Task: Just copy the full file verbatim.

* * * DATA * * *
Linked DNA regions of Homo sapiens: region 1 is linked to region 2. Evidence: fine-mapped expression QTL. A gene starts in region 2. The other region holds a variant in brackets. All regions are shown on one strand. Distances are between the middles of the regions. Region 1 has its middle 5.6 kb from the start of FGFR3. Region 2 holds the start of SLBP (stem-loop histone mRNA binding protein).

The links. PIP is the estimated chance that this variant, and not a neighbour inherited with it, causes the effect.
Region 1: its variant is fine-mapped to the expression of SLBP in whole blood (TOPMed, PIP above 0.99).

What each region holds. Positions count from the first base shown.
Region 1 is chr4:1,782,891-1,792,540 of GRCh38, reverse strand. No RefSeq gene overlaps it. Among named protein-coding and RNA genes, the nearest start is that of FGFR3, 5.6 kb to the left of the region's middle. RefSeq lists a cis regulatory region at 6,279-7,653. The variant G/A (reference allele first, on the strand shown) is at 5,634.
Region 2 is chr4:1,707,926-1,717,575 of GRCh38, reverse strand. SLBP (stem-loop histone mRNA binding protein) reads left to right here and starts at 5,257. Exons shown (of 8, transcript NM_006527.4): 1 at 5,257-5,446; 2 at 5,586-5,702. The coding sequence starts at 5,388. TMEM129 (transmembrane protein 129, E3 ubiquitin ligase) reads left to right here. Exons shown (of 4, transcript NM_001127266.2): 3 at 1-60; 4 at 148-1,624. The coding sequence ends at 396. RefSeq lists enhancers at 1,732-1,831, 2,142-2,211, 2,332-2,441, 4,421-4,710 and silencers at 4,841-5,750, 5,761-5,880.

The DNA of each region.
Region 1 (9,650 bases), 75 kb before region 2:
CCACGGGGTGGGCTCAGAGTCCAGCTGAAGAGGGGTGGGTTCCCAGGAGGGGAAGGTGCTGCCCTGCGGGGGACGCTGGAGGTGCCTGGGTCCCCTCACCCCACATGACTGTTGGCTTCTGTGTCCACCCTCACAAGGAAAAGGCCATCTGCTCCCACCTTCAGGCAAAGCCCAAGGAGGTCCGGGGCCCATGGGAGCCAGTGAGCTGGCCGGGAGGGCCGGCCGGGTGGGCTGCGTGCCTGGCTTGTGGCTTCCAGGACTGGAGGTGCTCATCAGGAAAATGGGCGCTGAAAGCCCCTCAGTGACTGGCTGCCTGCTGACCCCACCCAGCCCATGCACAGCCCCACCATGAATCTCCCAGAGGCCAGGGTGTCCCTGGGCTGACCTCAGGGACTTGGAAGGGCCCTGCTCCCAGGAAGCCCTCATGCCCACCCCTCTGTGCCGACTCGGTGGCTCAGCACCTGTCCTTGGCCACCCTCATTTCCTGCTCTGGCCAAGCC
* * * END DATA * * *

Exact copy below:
Linked DNA regions of Homo sapiens: region 1 is linked to region 2. Evidence: fine-mapped expression QTL. A gene starts in region 2. The other region holds a variant in brackets. All regions are shown on one strand. Distances are between the middles of the regions. Region 1 has its middle 5.6 kb from the start of FGFR3. Region 2 holds the start of SLBP (stem-loop histone mRNA binding protein).

The links. PIP is the estimated chance that this variant, and not a neighbour inherited with it, causes the effect.
Region 1: its variant is fine-mapped to the expression of SLBP in whole blood (TOPMed, PIP above 0.99).

What each region holds. Positions count from the first base shown.
Region 1 is chr4:1,782,891-1,792,540 of GRCh38, reverse strand. No RefSeq gene overlaps it. Among named protein-coding and RNA genes, the nearest start is that of FGFR3, 5.6 kb to the left of the region's middle. RefSeq lists a cis regulatory region at 6,279-7,653. The variant G/A (reference allele first, on the strand shown) is at 5,634.
Region 2 is chr4:1,707,926-1,717,575 of GRCh38, reverse strand. SLBP (stem-loop histone mRNA binding protein) reads left to right here and starts at 5,257. Exons shown (of 8, transcript NM_006527.4): 1 at 5,257-5,446; 2 at 5,586-5,702. The coding sequence starts at 5,388. TMEM129 (transmembrane protein 129, E3 ubiquitin ligase) reads left to right here. Exons shown (of 4, transcript NM_001127266.2): 3 at 1-60; 4 at 148-1,624. The coding sequence ends at 396. RefSeq lists enhancers at 1,732-1,831, 2,142-2,211, 2,332-2,441, 4,421-4,710 and silencers at 4,841-5,750, 5,761-5,880.

The DNA of each region.
Region 1 (9,650 bases), 75 kb before region 2:
CCACGGGGTGGGCTCAGAGTCCAGCTGAAGAGGGGTGGGTTCCCAGGAGGGGAAGGTGCTGCCCTGCGGGGGACGCTGGAGGTGCCTGGGTCCCCTCACCCCACATGACTGTTGGCTTCTGTGTCCACCCTCACAAGGAAAAGGCCATCTGCTCCCACCTTCAGGCAAAGCCCAAGGAGGTCCGGGGCCCATGGGAGCCAGTGAGCTGGCCGGGAGGGCCGGCCGGGTGGGCTGCGTGCCTGGCTTGTGGCTTCCAGGACTGGAGGTGCTCATCAGGAAAATGGGCGCTGAAAGCCCCTCAGTGACTGGCTGCCTGCTGACCCCACCCAGCCCATGCACAGCCCCACCATGAATCTCCCAGAGGCCAGGGTGTCCCTGGGCTGACCTCAGGGACTTGGAAGGGCCCTGCTCCCAGGAAGCCCTCATGCCCACCCCTCTGTGCCGACTCGGTGGCTCAGCACCTGTCCTTGGCCACCCTCATTTCCTGCTCTGGCCAAGCC